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Friday, March 03, 2006


I love The Kinks. Most people like The Kinks - 'You Really Got Me', 'Sunny Afternoon', 'Tired of Waiting'. They'll turn 'em up when they come on the radio. I love them. It ain't easy. There's a lot wrong with the Kinks, and there's a lot wrong with 'The Kinks' by Neville Marten & Jeff Hudson - mostly Neville and Jeff.

I hate these guys.

I'm glad I read the book because I gleaned some trivial info (Lola is Candy Darling...sort of), but Neville and Jeff fuck it up by inserting their stupid anglocentric - fan dominated, British Top 40 point of view on a band who abandoned such bullshit in 1968.

The popular English view of The Kinks is that they were over by 1970, 'Lola' being a freakish last gasp chart-topper.

That makes me mad.

I like the early singles oriented Kinks as much as anybody. It's undeniable stuff. I prefer the late seventies early eighties Kinks. An argument could be made that I enjoy that period more because it coincides with my 'magic music age'. It is true that I tend to revel in the music of that period, it was, after all my adolescence.

In 1975 The Kinks left RCA and signed with Clive Davis and Arista. After six years (69 - 75) of concept records and vaudvillian tours, Ray Davies decided to make rock and roll records again. Dwindling sales may have played a part in this shift, but it's more likely that Ray just wanted to. He's that kinda guy.

'Sleepwalker' ushered in this period in 1976. 'Juke Box Music', with it's chorus of: "Juke box music, It's only juke box music" seemed to set the tone.

1978 gave us 'Misfits' and 'Rock and Roll Fantasy'; a song that brilliantly surmised the band at that juncture.

In 1979 The Kinks delivered what I believe is their most consistent, indeed their best album - 'Low Budget'.

Most Kinks records have two or three great songs, two or three decent ones, and two or three turds. 'Low Budget' has no turds, and seven great songs: the title track, 'Catch Me Now I'm Falling', '(I Wish I Could Fly Like) Superman', 'National Health', 'Pressure', 'Attitude', and 'Little Bit of Emotion'.

Seven great songs is no small feat for any band, much less a band given up for dead by their home country. Fortunately for The Kinks, America in the late seventies was very receptive to them, and 'Low Budget' placed higher and sold more than any previous Kinks record - in America.

Neville and Ken aren't American. They didn't get it. They didn't get 1981's 'Give the People What They Want' either.

Again, in my rarely humble opinion, 'GTPWTW" is their second best record. Side Two alone is better than any other Kinks record next to 'Low Budget'. I guess Ray wasn't giving the English people what they wanted, which was more 'Waterloo Sunset'.

At any rate, The Kinks are a great and inconsistent band. Undeniable greatness coupled with undeniable failure. I can only aspire to such.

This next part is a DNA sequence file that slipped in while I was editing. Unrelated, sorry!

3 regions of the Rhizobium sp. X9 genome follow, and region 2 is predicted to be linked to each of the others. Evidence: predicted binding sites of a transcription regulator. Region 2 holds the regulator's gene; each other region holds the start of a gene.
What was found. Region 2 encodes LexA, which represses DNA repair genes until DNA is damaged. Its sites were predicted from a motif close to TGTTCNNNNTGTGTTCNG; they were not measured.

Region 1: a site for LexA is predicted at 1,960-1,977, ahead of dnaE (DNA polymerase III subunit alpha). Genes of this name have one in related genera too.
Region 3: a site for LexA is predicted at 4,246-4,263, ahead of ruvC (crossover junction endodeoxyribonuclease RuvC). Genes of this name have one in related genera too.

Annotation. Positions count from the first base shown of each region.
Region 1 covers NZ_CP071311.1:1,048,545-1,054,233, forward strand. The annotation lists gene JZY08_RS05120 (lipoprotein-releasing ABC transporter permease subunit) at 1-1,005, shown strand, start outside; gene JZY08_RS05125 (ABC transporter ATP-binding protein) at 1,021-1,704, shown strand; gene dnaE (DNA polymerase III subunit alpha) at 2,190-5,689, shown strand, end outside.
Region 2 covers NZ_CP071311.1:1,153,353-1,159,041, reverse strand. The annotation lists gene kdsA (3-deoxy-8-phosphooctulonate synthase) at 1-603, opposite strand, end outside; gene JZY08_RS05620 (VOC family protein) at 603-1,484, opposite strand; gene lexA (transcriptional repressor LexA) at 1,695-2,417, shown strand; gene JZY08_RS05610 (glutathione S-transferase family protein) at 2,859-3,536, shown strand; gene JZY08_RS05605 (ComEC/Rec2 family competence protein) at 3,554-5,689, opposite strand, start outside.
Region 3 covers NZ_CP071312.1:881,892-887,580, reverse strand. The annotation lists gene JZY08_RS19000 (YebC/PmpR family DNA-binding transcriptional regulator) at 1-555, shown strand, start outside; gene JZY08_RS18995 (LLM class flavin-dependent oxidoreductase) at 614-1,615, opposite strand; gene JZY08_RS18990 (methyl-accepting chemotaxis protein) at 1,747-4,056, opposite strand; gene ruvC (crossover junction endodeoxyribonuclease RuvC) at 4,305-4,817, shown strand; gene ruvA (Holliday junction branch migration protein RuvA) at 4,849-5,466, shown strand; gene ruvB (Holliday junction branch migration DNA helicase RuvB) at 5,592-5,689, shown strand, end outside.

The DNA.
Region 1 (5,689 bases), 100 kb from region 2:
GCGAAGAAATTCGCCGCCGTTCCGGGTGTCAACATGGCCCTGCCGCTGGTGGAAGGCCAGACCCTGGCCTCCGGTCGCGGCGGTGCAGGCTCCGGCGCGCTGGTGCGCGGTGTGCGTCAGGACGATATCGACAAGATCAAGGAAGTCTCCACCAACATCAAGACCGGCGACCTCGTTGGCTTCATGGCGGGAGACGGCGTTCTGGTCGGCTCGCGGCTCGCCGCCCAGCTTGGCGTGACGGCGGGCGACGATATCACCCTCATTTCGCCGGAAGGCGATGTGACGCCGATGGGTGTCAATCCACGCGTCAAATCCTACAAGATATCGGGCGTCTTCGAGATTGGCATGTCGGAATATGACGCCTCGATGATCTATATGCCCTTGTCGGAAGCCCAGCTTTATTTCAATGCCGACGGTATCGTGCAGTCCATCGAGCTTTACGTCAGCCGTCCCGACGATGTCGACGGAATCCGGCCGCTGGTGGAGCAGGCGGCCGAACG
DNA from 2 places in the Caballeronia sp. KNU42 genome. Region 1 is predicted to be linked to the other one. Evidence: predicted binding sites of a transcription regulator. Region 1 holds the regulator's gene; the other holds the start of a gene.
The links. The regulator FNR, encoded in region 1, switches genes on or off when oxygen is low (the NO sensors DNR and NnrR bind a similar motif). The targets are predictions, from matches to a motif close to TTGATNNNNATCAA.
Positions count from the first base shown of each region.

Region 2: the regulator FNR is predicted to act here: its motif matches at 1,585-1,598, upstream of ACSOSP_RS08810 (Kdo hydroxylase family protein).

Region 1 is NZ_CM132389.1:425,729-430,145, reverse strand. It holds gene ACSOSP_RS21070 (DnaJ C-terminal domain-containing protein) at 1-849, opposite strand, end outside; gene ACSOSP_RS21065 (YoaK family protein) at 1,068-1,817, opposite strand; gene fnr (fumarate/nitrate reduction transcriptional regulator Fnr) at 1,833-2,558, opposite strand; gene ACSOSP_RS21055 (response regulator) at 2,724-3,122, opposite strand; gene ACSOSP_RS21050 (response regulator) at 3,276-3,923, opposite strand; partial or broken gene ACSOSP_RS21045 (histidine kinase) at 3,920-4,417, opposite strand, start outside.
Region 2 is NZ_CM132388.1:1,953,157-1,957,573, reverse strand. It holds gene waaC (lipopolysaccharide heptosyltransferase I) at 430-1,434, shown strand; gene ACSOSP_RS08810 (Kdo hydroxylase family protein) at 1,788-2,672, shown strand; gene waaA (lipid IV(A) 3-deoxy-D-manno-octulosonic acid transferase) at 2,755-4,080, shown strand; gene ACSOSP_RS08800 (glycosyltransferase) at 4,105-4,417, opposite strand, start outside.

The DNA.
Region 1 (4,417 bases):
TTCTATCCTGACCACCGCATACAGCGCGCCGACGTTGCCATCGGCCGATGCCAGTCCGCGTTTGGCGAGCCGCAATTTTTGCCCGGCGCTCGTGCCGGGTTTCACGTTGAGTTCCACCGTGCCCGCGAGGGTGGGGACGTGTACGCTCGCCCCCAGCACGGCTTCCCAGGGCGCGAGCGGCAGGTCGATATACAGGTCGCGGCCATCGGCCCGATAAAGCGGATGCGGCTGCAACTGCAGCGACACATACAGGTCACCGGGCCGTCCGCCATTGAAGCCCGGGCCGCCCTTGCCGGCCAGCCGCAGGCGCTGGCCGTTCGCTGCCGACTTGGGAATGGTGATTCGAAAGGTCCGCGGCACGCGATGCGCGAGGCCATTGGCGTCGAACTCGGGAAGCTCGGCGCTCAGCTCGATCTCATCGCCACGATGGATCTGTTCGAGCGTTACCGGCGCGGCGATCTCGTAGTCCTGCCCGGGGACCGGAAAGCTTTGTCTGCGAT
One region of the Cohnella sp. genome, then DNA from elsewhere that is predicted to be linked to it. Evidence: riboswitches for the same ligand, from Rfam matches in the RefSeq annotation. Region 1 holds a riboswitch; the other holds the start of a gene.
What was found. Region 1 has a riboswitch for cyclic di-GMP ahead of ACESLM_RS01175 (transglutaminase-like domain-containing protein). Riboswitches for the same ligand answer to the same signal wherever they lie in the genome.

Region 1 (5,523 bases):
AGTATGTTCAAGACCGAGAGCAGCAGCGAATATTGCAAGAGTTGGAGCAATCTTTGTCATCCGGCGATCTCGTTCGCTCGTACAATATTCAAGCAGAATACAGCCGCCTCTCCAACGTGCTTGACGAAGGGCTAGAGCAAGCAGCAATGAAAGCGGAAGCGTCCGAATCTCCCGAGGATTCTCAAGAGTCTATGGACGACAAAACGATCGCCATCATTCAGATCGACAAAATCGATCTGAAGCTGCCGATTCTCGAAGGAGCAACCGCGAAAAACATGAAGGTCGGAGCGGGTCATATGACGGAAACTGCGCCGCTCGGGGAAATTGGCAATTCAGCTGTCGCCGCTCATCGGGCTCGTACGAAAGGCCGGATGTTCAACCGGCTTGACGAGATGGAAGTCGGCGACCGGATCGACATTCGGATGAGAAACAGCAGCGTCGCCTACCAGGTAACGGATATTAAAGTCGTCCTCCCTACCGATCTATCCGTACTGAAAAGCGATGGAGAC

Neville and Jeff can suck my ass.

While I don't spin Kinks records much, my brother was a huge fan and wore out the grooves on all those records you mentioned. It was fun hearing about them again. There were some great tunes on some of those, but also quite a few duds at least that's how I remember them.

I think that's what kept me from jumping on their bandwagon along side my brother with the Kinks. Him and I played entire album sides a lot on account of having to share a stereo and the standard deal was: "You get an album side, I get an album side". I'd start grooving to one of the better tunes and then be hugely let down with the one that followed. I even remember thinking to myself back then, "How would these guys think this was an album worthy tune?"

Have you heard Ray's new solo effort yet? I just read about in RS last night.
GTPWTW features "Better Things," which is one of the prettier songs Ray ever wrote. I remember listening to "'Round the Dial" on the Walkman of my brother's friend Tom. I was probably 12 and I was really excited by the sound of the guitar.

If Ray had only recorded the early singles and the Village Green album, he would stil be one of the best songwriters of his generation, if not the best.

Aside from heartbreaking melodies, what is so attractive about Ray's writing is his lyrical stance. He skewers foibles and vanities, but you never feel like he is talking down to people or being cruel.

And then there are the little bridges in songs like "This Time Tomorrow" or "Days" that are so sublime, so perfect that you can't wait to listen to the song again just for those glorious 30 seconds.

Yeah, I love Ray and I love the Kinks, warts and all.
As an indication of how low the career arc of The Kinks had fallen, I know two friends who saw the band perform in their college gyms (Dartmouth and Princeton) in 1990. Afterwards, the friend from Princeton went out with the band for a curry. That's pretty depressing stuff for a band that was at the top of the charts.
I think their audience has just become more selective, and thier Lp's should have been mixed in dubly of course.
FYI, if you can't see the images, click on 'em.
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